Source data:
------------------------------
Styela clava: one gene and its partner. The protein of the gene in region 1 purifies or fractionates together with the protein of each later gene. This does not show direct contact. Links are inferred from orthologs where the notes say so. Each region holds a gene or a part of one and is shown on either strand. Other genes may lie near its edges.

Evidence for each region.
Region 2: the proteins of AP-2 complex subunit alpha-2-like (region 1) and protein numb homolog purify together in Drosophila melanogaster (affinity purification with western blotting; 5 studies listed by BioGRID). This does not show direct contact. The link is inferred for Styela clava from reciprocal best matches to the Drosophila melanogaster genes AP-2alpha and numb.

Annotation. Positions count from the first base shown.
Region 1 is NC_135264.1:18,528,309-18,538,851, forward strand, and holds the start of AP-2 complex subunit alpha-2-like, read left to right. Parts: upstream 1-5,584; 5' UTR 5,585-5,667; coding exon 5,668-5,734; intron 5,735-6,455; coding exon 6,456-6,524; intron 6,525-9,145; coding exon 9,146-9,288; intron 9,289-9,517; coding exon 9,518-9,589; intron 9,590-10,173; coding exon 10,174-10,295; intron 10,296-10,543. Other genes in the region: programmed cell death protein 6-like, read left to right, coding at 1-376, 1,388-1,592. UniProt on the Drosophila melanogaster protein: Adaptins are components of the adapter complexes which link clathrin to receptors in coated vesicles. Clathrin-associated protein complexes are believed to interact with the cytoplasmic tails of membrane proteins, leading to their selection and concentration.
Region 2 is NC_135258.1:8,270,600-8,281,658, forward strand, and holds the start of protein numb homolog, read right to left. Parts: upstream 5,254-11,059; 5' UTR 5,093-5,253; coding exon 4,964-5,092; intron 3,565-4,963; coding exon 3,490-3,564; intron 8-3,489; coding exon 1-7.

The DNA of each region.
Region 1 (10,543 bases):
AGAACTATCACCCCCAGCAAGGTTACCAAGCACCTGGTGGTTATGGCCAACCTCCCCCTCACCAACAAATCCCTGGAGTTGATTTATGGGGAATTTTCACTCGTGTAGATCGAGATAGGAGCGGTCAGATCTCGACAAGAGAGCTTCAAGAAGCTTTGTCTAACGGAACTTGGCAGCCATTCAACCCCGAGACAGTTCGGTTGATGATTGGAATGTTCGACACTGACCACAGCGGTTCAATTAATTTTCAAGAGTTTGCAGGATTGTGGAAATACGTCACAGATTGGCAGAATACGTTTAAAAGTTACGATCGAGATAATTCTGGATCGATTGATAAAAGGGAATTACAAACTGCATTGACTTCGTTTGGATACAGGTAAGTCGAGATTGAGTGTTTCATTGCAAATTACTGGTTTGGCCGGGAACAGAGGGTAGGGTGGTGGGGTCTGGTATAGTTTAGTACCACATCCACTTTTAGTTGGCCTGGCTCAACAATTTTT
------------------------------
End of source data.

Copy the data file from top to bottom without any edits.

Styela clava: one gene and its partner. The protein of the gene in region 1 purifies or fractionates together with the protein of each later gene. This does not show direct contact. Links are inferred from orthologs where the notes say so. Each region holds a gene or a part of one and is shown on either strand. Other genes may lie near its edges.

Evidence for each region.
Region 2: the proteins of AP-2 complex subunit alpha-2-like (region 1) and protein numb homolog purify together in Drosophila melanogaster (affinity purification with western blotting; 5 studies listed by BioGRID). This does not show direct contact. The link is inferred for Styela clava from reciprocal best matches to the Drosophila melanogaster genes AP-2alpha and numb.

Annotation. Positions count from the first base shown.
Region 1 is NC_135264.1:18,528,309-18,538,851, forward strand, and holds the start of AP-2 complex subunit alpha-2-like, read left to right. Parts: upstream 1-5,584; 5' UTR 5,585-5,667; coding exon 5,668-5,734; intron 5,735-6,455; coding exon 6,456-6,524; intron 6,525-9,145; coding exon 9,146-9,288; intron 9,289-9,517; coding exon 9,518-9,589; intron 9,590-10,173; coding exon 10,174-10,295; intron 10,296-10,543. Other genes in the region: programmed cell death protein 6-like, read left to right, coding at 1-376, 1,388-1,592. UniProt on the Drosophila melanogaster protein: Adaptins are components of the adapter complexes which link clathrin to receptors in coated vesicles. Clathrin-associated protein complexes are believed to interact with the cytoplasmic tails of membrane proteins, leading to their selection and concentration.
Region 2 is NC_135258.1:8,270,600-8,281,658, forward strand, and holds the start of protein numb homolog, read right to left. Parts: upstream 5,254-11,059; 5' UTR 5,093-5,253; coding exon 4,964-5,092; intron 3,565-4,963; coding exon 3,490-3,564; intron 8-3,489; coding exon 1-7.

The DNA of each region.
Region 1 (10,543 bases):
AGAACTATCACCCCCAGCAAGGTTACCAAGCACCTGGTGGTTATGGCCAACCTCCCCCTCACCAACAAATCCCTGGAGTTGATTTATGGGGAATTTTCACTCGTGTAGATCGAGATAGGAGCGGTCAGATCTCGACAAGAGAGCTTCAAGAAGCTTTGTCTAACGGAACTTGGCAGCCATTCAACCCCGAGACAGTTCGGTTGATGATTGGAATGTTCGACACTGACCACAGCGGTTCAATTAATTTTCAAGAGTTTGCAGGATTGTGGAAATACGTCACAGATTGGCAGAATACGTTTAAAAGTTACGATCGAGATAATTCTGGATCGATTGATAAAAGGGAATTACAAACTGCATTGACTTCGTTTGGATACAGGTAAGTCGAGATTGAGTGTTTCATTGCAAATTACTGGTTTGGCCGGGAACAGAGGGTAGGGTGGTGGGGTCTGGTATAGTTTAGTACCACATCCACTTTTAGTTGGCCTGGCTCAACAATTTTT